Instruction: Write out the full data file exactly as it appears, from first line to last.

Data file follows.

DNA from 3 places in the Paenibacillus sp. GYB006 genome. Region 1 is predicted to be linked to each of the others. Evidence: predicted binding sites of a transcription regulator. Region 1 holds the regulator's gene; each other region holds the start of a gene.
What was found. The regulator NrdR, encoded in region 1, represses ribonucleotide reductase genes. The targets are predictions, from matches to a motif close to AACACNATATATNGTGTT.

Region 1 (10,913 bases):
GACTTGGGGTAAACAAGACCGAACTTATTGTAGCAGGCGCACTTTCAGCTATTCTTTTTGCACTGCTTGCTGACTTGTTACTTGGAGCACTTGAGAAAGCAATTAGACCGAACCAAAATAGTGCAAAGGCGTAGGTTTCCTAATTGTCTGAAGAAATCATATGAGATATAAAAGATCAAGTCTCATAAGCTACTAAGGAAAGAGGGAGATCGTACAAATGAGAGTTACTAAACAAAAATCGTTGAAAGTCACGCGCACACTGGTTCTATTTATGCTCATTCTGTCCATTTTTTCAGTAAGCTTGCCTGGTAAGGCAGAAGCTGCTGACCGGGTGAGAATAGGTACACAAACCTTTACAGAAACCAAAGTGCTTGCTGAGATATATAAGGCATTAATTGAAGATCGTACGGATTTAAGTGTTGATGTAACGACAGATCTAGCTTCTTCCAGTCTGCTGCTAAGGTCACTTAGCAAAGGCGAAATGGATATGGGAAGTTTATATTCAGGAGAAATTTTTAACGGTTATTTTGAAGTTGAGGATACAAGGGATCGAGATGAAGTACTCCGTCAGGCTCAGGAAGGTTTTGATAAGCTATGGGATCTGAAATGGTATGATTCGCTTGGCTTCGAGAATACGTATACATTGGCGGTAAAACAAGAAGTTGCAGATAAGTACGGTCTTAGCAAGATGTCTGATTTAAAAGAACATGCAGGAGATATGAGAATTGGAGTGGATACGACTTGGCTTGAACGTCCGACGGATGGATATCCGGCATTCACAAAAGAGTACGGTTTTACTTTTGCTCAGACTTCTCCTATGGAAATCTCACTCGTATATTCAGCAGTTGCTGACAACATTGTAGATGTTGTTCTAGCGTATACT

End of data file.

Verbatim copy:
DNA from 3 places in the Paenibacillus sp. GYB006 genome. Region 1 is predicted to be linked to each of the others. Evidence: predicted binding sites of a transcription regulator. Region 1 holds the regulator's gene; each other region holds the start of a gene.
What was found. The regulator NrdR, encoded in region 1, represses ribonucleotide reductase genes. The targets are predictions, from matches to a motif close to AACACNATATATNGTGTT.

Region 1 (10,913 bases):
GACTTGGGGTAAACAAGACCGAACTTATTGTAGCAGGCGCACTTTCAGCTATTCTTTTTGCACTGCTTGCTGACTTGTTACTTGGAGCACTTGAGAAAGCAATTAGACCGAACCAAAATAGTGCAAAGGCGTAGGTTTCCTAATTGTCTGAAGAAATCATATGAGATATAAAAGATCAAGTCTCATAAGCTACTAAGGAAAGAGGGAGATCGTACAAATGAGAGTTACTAAACAAAAATCGTTGAAAGTCACGCGCACACTGGTTCTATTTATGCTCATTCTGTCCATTTTTTCAGTAAGCTTGCCTGGTAAGGCAGAAGCTGCTGACCGGGTGAGAATAGGTACACAAACCTTTACAGAAACCAAAGTGCTTGCTGAGATATATAAGGCATTAATTGAAGATCGTACGGATTTAAGTGTTGATGTAACGACAGATCTAGCTTCTTCCAGTCTGCTGCTAAGGTCACTTAGCAAAGGCGAAATGGATATGGGAAGTTTATATTCAGGAGAAATTTTTAACGGTTATTTTGAAGTTGAGGATACAAGGGATCGAGATGAAGTACTCCGTCAGGCTCAGGAAGGTTTTGATAAGCTATGGGATCTGAAATGGTATGATTCGCTTGGCTTCGAGAATACGTATACATTGGCGGTAAAACAAGAAGTTGCAGATAAGTACGGTCTTAGCAAGATGTCTGATTTAAAAGAACATGCAGGAGATATGAGAATTGGAGTGGATACGACTTGGCTTGAACGTCCGACGGATGGATATCCGGCATTCACAAAAGAGTACGGTTTTACTTTTGCTCAGACTTCTCCTATGGAAATCTCACTCGTATATTCAGCAGTTGCTGACAACATTGTAGATGTTGTTCTAGCGTATACT